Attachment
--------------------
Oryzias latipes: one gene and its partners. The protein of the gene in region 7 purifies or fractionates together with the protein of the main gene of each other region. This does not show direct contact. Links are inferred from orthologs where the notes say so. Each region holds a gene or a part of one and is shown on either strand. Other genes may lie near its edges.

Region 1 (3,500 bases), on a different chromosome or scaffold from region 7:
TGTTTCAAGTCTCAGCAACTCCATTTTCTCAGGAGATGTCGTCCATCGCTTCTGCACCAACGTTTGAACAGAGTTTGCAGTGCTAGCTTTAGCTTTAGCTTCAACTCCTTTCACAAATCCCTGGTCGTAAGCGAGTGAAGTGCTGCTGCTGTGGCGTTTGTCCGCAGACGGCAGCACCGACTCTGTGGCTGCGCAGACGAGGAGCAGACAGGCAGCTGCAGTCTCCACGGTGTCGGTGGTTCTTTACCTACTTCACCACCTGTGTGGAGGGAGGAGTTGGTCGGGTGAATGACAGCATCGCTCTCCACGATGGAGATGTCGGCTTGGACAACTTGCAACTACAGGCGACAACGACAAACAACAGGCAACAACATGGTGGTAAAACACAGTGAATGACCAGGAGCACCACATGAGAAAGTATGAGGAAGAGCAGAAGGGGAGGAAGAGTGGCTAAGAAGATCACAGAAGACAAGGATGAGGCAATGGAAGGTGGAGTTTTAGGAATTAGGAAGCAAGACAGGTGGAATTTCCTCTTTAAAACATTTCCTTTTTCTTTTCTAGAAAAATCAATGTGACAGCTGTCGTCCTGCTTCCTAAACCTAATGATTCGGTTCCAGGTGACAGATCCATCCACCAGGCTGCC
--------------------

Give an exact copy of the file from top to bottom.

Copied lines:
Oryzias latipes: one gene and its partners. The protein of the gene in region 7 purifies or fractionates together with the protein of the main gene of each other region. This does not show direct contact. Links are inferred from orthologs where the notes say so. Each region holds a gene or a part of one and is shown on either strand. Other genes may lie near its edges.

Region 1 (3,500 bases), on a different chromosome or scaffold from region 7:
TGTTTCAAGTCTCAGCAACTCCATTTTCTCAGGAGATGTCGTCCATCGCTTCTGCACCAACGTTTGAACAGAGTTTGCAGTGCTAGCTTTAGCTTTAGCTTCAACTCCTTTCACAAATCCCTGGTCGTAAGCGAGTGAAGTGCTGCTGCTGTGGCGTTTGTCCGCAGACGGCAGCACCGACTCTGTGGCTGCGCAGACGAGGAGCAGACAGGCAGCTGCAGTCTCCACGGTGTCGGTGGTTCTTTACCTACTTCACCACCTGTGTGGAGGGAGGAGTTGGTCGGGTGAATGACAGCATCGCTCTCCACGATGGAGATGTCGGCTTGGACAACTTGCAACTACAGGCGACAACGACAAACAACAGGCAACAACATGGTGGTAAAACACAGTGAATGACCAGGAGCACCACATGAGAAAGTATGAGGAAGAGCAGAAGGGGAGGAAGAGTGGCTAAGAAGATCACAGAAGACAAGGATGAGGCAATGGAAGGTGGAGTTTTAGGAATTAGGAAGCAAGACAGGTGGAATTTCCTCTTTAAAACATTTCCTTTTTCTTTTCTAGAAAAATCAATGTGACAGCTGTCGTCCTGCTTCCTAAACCTAATGATTCGGTTCCAGGTGACAGATCCATCCACCAGGCTGCC